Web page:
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Title: Achieving tissue-level softness on stretchable electronics through a generalizable soft interlayer design

Soft and stretchable electronics have emerged as highly promising tools for biomedical diagnosis and biological studies, as they interface intimately with the human body and other biological systems. Most stretchable electronic materials and devices, however, still have Young’s moduli orders of magnitude higher than soft bio-tissues, which limit their conformability and long-term biocompatibility. Here, we present a design strategy of soft interlayer for allowing the use of existing stretchable materials of relatively high moduli to versatilely realize stretchable devices with ultralow tissue-level moduli. We have demonstrated stretchable transistor arrays and active-matrix circuits with moduli below 10 kPa—over two orders of magnitude lower than the current state of the art. Benefiting from the increased conformability to irregular and dynamic surfaces, the ultrasoft device created with the soft interlayer design realizes electrophysiological recording on an isolated heart with high adaptability, spatial stability, and minimal influence on ventricle pressure. In vivo biocompatibility tests also demonstrate the benefit of suppressing foreign-body responses for long-term implantation. With its general applicability to diverse materials and devices, this soft-interlayer design overcomes the material-level limitation for imparting tissue-level softness to a variety of bioelectronic devices.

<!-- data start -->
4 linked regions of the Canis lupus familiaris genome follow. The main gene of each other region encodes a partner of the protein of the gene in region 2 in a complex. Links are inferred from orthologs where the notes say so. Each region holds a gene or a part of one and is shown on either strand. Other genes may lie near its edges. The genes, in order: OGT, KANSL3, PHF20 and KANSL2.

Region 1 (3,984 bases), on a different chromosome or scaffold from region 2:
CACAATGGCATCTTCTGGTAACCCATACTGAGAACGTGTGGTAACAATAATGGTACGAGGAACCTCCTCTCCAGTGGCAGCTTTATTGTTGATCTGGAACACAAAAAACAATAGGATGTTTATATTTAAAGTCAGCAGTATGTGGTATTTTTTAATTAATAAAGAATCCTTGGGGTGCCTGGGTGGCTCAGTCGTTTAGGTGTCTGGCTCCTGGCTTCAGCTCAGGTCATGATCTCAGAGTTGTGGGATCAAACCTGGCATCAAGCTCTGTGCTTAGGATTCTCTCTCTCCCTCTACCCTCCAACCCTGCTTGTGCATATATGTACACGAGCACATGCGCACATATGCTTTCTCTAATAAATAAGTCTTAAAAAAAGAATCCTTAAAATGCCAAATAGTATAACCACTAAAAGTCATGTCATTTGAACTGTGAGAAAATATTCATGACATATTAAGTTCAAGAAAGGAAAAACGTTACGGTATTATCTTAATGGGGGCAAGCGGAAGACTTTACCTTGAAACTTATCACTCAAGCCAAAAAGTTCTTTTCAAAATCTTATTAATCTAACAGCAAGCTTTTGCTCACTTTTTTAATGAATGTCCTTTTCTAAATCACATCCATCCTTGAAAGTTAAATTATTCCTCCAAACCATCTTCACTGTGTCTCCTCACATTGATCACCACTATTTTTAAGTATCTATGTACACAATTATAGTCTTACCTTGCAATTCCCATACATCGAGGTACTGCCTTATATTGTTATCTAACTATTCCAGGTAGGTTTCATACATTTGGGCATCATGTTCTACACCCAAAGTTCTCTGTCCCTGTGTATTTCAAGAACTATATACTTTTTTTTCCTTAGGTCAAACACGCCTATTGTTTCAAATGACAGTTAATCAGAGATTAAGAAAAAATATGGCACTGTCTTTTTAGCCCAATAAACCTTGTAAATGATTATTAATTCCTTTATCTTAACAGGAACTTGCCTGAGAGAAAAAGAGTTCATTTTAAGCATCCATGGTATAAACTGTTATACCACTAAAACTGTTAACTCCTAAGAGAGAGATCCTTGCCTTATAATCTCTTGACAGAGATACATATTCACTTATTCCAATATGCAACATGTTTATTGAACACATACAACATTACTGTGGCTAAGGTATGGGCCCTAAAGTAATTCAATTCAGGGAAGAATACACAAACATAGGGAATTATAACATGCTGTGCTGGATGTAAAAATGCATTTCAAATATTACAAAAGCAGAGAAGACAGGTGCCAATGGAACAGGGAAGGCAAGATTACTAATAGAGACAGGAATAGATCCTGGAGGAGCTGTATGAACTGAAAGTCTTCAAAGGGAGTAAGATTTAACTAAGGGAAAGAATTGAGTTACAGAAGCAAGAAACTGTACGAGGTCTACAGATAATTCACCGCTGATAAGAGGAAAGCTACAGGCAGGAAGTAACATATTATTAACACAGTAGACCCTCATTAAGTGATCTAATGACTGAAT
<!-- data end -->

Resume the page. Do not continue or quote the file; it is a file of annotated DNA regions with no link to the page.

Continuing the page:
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Publisher / Repository:
Nature Publishing Group
Date Published:
Journal Name:
Nature Communications
Medium: X
Sponsoring Org:
National Science Foundation
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